Thanks to Proposition 57, hundreds of sex offenders could be released into our communities through an early parole program. As strong advocates for public safety and most importantly as mothers to our respective families, the prospect of having sexual predators leaving prison early is, to say the least, stomach churning.
Proposition 57 was passed by California’s voters in 2016 with the intent to provide “nonviolent” felons the opportunity for early parole. Although the voters were sympathetic to the need for rehabilitation opportunities and to the desire of reducing overcrowding in the state’s prison system, the politicians behind this initiative simply did not do their homework and as a result, misled the public. Proponents of Proposition 57 led the voters to believe that early release would ultimately not be considered for those convicted of sexual crimes.
At the time voters were considering Proposition 57, law enforcement, district attorneys, crime victims’ organizations, a California Supreme Court justice (Ming Chin) and many others warned that the measure’s language was overly broad and would allow sex offenders to be released early from prison. But instead of fixing the proposition’s language before it went to the voters for approval, advocates promised to write regulations that would fix the loophole on sex offenders after the proposition was approved.
Not surprisingly, less than a year after its implementation, a Sacramento County Superior Court found the attempt by state prison officials to exempt registered sex offenders from the parole provisions of Proposition 57 to be illegal. In the view of the courts, state officials cannot alter the scope of the law as it was passed by the voters.
The lack of action by Proposition 57 advocates to fix the initiative’s language prior to the November 2016 vote left communities vulnerable to the release of sex offenders who may not have committed a violent crime by definition, but who have committed a crime that exhibits a degree of brutality. These crimes include heinous acts such as raping a drugged or unconscious victim or the sex trafficking of children.
To make matters worse, the judge also ruled that previous crimes cannot be taken into account when an early parole decision is being made. This means that only the current crime is being considered, resulting in many career criminals receiving the same consideration as first-time offenders.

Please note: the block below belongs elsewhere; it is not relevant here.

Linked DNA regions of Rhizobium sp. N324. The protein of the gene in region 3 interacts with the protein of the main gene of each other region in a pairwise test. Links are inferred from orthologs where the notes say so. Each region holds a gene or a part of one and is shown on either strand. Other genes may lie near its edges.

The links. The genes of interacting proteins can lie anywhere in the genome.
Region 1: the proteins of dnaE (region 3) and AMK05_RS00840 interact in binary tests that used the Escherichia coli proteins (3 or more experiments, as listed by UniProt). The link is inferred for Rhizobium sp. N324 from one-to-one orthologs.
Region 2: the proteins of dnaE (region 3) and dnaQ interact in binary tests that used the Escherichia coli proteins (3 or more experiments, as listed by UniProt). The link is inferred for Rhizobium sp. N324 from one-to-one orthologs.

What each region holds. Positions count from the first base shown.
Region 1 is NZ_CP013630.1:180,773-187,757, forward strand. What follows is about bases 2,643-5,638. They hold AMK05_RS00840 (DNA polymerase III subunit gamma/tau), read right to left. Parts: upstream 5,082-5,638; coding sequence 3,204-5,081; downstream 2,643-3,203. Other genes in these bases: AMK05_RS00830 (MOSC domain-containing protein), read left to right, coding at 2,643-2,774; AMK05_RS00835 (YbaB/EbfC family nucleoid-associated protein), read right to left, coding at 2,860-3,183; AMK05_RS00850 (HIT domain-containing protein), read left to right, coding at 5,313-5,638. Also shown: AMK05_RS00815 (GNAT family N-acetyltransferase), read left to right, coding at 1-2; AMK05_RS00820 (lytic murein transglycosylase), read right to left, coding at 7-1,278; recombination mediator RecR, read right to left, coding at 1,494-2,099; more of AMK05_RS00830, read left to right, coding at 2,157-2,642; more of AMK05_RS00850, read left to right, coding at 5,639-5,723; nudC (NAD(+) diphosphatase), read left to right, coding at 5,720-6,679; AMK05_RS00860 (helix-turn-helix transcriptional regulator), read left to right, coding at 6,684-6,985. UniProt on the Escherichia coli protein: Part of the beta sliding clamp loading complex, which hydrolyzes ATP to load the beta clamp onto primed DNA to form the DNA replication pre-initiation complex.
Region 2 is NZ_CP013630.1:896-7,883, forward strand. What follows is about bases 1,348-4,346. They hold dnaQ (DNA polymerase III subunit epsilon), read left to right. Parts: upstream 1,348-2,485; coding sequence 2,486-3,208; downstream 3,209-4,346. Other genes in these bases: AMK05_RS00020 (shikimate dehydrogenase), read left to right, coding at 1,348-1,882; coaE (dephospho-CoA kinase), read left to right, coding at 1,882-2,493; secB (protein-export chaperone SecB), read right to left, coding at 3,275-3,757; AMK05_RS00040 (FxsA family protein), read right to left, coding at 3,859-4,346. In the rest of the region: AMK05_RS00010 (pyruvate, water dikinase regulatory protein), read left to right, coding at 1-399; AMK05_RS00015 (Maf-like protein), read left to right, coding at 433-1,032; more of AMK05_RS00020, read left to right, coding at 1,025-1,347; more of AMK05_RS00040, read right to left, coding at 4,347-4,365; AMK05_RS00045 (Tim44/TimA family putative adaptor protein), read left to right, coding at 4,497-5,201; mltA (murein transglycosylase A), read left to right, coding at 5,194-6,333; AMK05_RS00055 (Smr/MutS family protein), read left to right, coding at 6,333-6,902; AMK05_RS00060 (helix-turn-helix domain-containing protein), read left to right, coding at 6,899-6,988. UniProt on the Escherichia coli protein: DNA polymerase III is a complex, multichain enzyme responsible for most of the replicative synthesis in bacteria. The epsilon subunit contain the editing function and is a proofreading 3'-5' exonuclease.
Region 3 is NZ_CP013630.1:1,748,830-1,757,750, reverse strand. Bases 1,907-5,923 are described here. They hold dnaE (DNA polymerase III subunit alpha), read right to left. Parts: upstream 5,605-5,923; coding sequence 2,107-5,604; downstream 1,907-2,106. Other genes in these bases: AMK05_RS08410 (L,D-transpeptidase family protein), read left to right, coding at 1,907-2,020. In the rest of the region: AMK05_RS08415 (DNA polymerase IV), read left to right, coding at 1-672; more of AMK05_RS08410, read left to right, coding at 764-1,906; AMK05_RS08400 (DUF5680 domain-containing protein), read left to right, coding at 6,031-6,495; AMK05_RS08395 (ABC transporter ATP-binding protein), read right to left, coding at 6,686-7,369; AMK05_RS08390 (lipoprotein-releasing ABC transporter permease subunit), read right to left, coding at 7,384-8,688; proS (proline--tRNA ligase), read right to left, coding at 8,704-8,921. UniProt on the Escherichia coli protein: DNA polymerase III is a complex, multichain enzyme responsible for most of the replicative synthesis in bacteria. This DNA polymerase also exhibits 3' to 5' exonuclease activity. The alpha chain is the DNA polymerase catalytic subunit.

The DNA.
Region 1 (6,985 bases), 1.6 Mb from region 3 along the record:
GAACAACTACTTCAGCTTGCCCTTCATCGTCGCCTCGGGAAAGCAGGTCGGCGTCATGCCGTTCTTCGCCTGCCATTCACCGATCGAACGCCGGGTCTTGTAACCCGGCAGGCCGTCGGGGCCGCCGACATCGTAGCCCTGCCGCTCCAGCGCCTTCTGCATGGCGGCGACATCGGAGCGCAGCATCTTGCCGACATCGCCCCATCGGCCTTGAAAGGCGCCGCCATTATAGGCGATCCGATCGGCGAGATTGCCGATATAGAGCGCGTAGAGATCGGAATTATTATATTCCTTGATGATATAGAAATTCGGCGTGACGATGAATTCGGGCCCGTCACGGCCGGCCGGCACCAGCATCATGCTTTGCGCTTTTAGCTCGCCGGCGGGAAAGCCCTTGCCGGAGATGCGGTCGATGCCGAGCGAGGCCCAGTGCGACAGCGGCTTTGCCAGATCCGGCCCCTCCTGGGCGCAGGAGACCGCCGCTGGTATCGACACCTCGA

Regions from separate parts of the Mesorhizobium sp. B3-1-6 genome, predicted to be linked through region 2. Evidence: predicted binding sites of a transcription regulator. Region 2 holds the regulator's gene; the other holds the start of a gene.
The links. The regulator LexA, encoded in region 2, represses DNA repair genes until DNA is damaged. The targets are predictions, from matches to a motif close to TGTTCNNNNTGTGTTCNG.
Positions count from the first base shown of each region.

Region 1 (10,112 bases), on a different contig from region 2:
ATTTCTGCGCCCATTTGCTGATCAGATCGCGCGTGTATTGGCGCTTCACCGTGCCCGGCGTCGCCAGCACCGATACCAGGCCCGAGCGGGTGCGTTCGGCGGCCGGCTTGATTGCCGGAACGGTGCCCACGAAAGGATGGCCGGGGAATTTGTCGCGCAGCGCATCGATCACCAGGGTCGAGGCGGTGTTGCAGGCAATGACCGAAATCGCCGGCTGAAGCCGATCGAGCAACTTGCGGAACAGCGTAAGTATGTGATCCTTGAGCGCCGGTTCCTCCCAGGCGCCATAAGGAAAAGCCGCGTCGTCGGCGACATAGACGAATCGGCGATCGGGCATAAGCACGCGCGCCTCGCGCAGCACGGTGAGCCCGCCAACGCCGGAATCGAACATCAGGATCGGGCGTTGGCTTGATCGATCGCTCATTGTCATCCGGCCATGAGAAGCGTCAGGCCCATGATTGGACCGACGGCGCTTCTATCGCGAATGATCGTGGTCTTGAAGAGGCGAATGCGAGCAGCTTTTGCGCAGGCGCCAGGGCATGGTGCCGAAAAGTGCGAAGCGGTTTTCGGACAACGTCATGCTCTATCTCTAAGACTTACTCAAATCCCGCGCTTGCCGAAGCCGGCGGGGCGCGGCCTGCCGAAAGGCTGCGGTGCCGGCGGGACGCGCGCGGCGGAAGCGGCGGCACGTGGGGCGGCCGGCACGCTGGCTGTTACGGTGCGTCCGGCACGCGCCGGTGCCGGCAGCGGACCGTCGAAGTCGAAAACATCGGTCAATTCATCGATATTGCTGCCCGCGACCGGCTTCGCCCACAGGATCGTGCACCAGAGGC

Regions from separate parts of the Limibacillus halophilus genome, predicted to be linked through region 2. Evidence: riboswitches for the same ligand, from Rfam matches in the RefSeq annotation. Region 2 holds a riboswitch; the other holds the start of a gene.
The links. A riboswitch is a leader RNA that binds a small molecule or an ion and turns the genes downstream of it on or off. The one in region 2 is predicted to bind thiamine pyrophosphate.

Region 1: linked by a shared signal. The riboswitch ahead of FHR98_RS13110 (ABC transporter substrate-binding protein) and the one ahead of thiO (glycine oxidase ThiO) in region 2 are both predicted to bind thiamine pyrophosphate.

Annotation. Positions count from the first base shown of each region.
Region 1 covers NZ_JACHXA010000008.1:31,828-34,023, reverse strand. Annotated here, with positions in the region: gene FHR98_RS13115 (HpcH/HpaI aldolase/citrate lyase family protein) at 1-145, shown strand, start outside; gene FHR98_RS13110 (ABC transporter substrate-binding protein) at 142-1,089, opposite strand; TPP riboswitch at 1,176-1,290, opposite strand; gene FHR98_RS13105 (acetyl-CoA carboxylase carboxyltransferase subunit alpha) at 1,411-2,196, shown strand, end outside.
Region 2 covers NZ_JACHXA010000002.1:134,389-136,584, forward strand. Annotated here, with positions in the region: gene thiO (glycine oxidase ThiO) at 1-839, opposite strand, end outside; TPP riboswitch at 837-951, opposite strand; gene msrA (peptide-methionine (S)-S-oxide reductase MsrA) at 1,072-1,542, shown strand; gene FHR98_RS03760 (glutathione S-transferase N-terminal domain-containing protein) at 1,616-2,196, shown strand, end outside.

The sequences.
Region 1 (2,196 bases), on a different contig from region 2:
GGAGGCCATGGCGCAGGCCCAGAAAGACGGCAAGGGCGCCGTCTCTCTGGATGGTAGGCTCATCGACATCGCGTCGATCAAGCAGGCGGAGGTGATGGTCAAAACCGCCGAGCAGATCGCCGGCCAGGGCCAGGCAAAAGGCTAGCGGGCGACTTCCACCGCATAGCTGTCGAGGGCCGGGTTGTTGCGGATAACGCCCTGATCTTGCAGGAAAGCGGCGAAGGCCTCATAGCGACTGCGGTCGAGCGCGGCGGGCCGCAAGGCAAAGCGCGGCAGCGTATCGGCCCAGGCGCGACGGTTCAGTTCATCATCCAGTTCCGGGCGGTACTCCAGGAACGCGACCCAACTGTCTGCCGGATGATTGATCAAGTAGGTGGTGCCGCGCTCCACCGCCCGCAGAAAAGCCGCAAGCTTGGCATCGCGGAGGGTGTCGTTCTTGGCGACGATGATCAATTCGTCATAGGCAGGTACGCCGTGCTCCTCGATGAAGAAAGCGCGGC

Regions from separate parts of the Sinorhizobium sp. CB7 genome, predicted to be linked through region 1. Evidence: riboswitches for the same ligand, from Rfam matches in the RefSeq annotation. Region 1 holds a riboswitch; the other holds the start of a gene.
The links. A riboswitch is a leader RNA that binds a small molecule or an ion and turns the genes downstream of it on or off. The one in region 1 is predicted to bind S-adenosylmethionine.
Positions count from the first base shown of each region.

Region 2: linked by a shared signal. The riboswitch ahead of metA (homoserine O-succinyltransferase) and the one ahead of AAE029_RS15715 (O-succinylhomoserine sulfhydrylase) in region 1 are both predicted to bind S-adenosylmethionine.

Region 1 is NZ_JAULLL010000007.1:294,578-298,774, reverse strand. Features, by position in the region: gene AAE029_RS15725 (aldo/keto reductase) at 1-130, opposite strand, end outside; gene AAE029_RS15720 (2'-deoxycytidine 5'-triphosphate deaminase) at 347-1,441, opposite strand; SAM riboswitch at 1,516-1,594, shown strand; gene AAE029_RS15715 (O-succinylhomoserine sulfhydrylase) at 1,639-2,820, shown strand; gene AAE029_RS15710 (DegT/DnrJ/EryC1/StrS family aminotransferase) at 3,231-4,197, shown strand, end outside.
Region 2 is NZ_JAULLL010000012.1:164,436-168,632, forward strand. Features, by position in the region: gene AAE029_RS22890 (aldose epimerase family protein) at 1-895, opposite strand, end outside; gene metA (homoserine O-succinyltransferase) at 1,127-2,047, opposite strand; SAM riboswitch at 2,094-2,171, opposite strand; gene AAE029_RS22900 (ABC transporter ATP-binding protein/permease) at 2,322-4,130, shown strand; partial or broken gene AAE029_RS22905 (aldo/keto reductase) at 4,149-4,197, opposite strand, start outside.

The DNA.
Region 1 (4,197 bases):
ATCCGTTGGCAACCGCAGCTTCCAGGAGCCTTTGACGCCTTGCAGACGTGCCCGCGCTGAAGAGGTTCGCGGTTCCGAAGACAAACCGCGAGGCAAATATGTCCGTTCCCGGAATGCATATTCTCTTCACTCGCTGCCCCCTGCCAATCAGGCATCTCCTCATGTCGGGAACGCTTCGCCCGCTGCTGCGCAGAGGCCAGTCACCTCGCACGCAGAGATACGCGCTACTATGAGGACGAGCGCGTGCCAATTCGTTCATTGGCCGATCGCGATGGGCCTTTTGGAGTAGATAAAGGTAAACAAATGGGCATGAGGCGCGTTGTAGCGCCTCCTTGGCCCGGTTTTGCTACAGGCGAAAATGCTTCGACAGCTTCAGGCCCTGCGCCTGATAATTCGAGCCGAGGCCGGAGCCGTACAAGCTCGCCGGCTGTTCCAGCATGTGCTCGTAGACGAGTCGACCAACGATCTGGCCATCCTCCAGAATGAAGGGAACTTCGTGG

The unfortunate outcome of all of this is a flawed law that could potentially allow for the early release of hundreds, maybe thousands, of sex criminals.
To remedy this potential disaster, state prison officials can try to rewrite the regulations, but they seem unlikely to address the public safety concerns. Equally unlikely is the state’s ability to overturn the judge’s decision given the original ruling.
After Proposition 57 passed in 2016, legislators, on both sides of the aisle, introduced half a dozen bills to fix this problem. In spite of these bipartisan efforts, Democrat leadership rejected all the proposed bills. Nonetheless, Senate Republicans will continue to fight to remedy this grave problem. To do so, we will again be trying to pass legislation to add sex offenses and other disturbing acts on the list of violent crimes.
If you, like us, are alarmed by the public safety risks of Proposition 57, we urge you to contact the governor’s office and your legislators to register your opinion. Let them know that the safety of our children and communities matters to the residents of California and that you will make your voices heard.
State Sen. Janet Nguyen, R-Garden Grove, and Senate Republican Leader Patricia Bates, R-Laguna Niguel, represent Orange County districts in the California Senate.